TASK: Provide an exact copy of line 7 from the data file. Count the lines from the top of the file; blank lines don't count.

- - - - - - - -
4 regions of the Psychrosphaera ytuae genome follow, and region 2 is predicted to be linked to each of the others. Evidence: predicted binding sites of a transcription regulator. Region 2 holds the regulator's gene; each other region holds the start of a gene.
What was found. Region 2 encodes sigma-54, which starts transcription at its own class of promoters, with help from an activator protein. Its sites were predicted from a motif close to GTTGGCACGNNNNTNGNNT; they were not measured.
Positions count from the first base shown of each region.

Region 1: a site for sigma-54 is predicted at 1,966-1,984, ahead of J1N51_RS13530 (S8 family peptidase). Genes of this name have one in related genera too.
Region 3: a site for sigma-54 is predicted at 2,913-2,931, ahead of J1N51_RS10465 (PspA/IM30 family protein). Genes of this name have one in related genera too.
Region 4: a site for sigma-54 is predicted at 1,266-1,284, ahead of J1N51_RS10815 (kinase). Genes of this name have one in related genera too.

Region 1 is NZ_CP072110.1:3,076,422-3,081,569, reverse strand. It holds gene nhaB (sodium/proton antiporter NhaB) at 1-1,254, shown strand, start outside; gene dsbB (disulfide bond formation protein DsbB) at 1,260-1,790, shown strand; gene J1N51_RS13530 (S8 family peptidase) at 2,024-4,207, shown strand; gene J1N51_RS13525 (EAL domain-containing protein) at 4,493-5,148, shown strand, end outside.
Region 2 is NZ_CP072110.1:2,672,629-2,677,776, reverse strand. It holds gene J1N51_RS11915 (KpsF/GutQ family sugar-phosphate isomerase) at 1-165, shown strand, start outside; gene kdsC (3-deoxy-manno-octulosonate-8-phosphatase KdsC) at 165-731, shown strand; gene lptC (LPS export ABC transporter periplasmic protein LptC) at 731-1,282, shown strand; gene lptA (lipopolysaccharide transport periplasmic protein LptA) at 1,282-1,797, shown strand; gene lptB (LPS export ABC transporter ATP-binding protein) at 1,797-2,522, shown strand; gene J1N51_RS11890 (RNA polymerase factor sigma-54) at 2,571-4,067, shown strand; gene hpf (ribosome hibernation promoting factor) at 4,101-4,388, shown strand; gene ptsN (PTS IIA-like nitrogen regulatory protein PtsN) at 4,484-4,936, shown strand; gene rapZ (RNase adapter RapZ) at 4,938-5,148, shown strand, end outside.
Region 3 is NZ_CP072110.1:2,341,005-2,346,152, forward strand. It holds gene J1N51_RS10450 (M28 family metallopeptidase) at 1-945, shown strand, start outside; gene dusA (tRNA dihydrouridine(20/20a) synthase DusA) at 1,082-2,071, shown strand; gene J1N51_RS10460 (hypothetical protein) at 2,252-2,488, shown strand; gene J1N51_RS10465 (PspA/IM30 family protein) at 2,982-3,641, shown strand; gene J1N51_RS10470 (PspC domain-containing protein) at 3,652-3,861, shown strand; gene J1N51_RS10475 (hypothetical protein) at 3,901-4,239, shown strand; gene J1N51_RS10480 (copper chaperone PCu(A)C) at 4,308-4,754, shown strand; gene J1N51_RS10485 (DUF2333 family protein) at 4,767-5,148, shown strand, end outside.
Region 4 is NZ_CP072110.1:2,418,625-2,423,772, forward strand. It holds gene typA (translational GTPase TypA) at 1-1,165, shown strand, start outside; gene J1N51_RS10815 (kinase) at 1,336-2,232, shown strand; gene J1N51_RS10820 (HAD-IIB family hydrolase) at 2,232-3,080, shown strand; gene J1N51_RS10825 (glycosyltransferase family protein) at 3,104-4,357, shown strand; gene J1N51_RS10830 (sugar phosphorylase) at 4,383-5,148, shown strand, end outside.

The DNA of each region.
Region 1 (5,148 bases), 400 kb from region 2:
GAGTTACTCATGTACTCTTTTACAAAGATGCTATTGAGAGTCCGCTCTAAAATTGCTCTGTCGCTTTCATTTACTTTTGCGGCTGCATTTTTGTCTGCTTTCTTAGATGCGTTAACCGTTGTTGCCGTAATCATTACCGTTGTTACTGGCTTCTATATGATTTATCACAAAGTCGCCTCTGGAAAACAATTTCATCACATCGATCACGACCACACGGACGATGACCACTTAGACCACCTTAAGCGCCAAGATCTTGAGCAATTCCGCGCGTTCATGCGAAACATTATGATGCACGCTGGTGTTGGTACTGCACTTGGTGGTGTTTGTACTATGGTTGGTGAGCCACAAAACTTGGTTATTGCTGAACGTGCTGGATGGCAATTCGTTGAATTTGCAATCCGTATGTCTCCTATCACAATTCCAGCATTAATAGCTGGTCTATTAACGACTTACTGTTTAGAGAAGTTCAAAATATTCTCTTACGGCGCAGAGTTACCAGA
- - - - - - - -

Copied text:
Region 1 is NZ_CP072110.1:3,076,422-3,081,569, reverse strand. It holds gene nhaB (sodium/proton antiporter NhaB) at 1-1,254, shown strand, start outside; gene dsbB (disulfide bond formation protein DsbB) at 1,260-1,790, shown strand; gene J1N51_RS13530 (S8 family peptidase) at 2,024-4,207, shown strand; gene J1N51_RS13525 (EAL domain-containing protein) at 4,493-5,148, shown strand, end outside.